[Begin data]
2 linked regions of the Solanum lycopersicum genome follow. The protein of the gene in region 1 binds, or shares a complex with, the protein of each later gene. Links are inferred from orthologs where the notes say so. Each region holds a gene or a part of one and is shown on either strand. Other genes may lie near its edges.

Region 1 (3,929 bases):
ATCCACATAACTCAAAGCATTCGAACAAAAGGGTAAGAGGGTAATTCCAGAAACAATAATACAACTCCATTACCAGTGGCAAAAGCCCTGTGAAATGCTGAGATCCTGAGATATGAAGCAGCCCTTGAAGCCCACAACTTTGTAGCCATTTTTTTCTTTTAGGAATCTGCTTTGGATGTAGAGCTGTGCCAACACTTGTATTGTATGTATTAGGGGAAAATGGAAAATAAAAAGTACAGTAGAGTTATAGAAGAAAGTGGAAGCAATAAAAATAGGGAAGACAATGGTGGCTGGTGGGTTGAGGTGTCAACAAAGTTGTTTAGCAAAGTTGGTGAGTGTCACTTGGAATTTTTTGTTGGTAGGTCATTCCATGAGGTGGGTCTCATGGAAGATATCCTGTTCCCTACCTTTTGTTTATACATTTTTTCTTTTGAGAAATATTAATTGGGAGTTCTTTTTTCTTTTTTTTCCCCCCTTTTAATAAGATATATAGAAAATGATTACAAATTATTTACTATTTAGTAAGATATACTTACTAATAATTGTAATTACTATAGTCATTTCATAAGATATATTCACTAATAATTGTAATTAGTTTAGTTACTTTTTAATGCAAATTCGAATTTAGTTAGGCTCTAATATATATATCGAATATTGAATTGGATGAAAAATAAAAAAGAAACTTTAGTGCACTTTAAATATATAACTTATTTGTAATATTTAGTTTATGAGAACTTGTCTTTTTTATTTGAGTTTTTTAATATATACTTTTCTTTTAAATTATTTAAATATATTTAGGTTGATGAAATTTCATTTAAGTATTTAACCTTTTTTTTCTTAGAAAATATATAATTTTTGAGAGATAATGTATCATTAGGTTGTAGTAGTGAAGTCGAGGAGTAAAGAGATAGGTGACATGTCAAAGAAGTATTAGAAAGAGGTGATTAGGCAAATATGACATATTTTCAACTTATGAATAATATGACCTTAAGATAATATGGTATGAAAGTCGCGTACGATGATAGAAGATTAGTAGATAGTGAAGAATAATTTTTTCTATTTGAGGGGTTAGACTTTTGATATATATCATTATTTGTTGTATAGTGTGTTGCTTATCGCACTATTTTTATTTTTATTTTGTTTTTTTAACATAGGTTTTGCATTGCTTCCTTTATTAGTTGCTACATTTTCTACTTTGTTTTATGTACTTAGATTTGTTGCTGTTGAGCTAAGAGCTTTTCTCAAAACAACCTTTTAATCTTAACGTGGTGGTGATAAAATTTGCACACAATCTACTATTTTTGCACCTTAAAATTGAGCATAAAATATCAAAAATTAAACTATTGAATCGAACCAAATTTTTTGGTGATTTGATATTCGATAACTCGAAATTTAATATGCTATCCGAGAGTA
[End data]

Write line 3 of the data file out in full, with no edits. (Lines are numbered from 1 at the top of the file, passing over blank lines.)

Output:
ATCCACATAACTCAAAGCATTCGAACAAAAGGGTAAGAGGGTAATTCCAGAAACAATAATACAACTCCATTACCAGTGGCAAAAGCCCTGTGAAATGCTGAGATCCTGAGATATGAAGCAGCCCTTGAAGCCCACAACTTTGTAGCCATTTTTTTCTTTTAGGAATCTGCTTTGGATGTAGAGCTGTGCCAACACTTGTATTGTATGTATTAGGGGAAAATGGAAAATAAAAAGTACAGTAGAGTTATAGAAGAAAGTGGAAGCAATAAAAATAGGGAAGACAATGGTGGCTGGTGGGTTGAGGTGTCAACAAAGTTGTTTAGCAAAGTTGGTGAGTGTCACTTGGAATTTTTTGTTGGTAGGTCATTCCATGAGGTGGGTCTCATGGAAGATATCCTGTTCCCTACCTTTTGTTTATACATTTTTTCTTTTGAGAAATATTAATTGGGAGTTCTTTTTTCTTTTTTTTCCCCCCTTTTAATAAGATATATAGAAAATGATTACAAATTATTTACTATTTAGTAAGATATACTTACTAATAATTGTAATTACTATAGTCATTTCATAAGATATATTCACTAATAATTGTAATTAGTTTAGTTACTTTTTAATGCAAATTCGAATTTAGTTAGGCTCTAATATATATATCGAATATTGAATTGGATGAAAAATAAAAAAGAAACTTTAGTGCACTTTAAATATATAACTTATTTGTAATATTTAGTTTATGAGAACTTGTCTTTTTTATTTGAGTTTTTTAATATATACTTTTCTTTTAAATTATTTAAATATATTTAGGTTGATGAAATTTCATTTAAGTATTTAACCTTTTTTTTCTTAGAAAATATATAATTTTTGAGAGATAATGTATCATTAGGTTGTAGTAGTGAAGTCGAGGAGTAAAGAGATAGGTGACATGTCAAAGAAGTATTAGAAAGAGGTGATTAGGCAAATATGACATATTTTCAACTTATGAATAATATGACCTTAAGATAATATGGTATGAAAGTCGCGTACGATGATAGAAGATTAGTAGATAGTGAAGAATAATTTTTTCTATTTGAGGGGTTAGACTTTTGATATATATCATTATTTGTTGTATAGTGTGTTGCTTATCGCACTATTTTTATTTTTATTTTGTTTTTTTAACATAGGTTTTGCATTGCTTCCTTTATTAGTTGCTACATTTTCTACTTTGTTTTATGTACTTAGATTTGTTGCTGTTGAGCTAAGAGCTTTTCTCAAAACAACCTTTTAATCTTAACGTGGTGGTGATAAAATTTGCACACAATCTACTATTTTTGCACCTTAAAATTGAGCATAAAATATCAAAAATTAAACTATTGAATCGAACCAAATTTTTTGGTGATTTGATATTCGATAACTCGAAATTTAATATGCTATCCGAGAGTA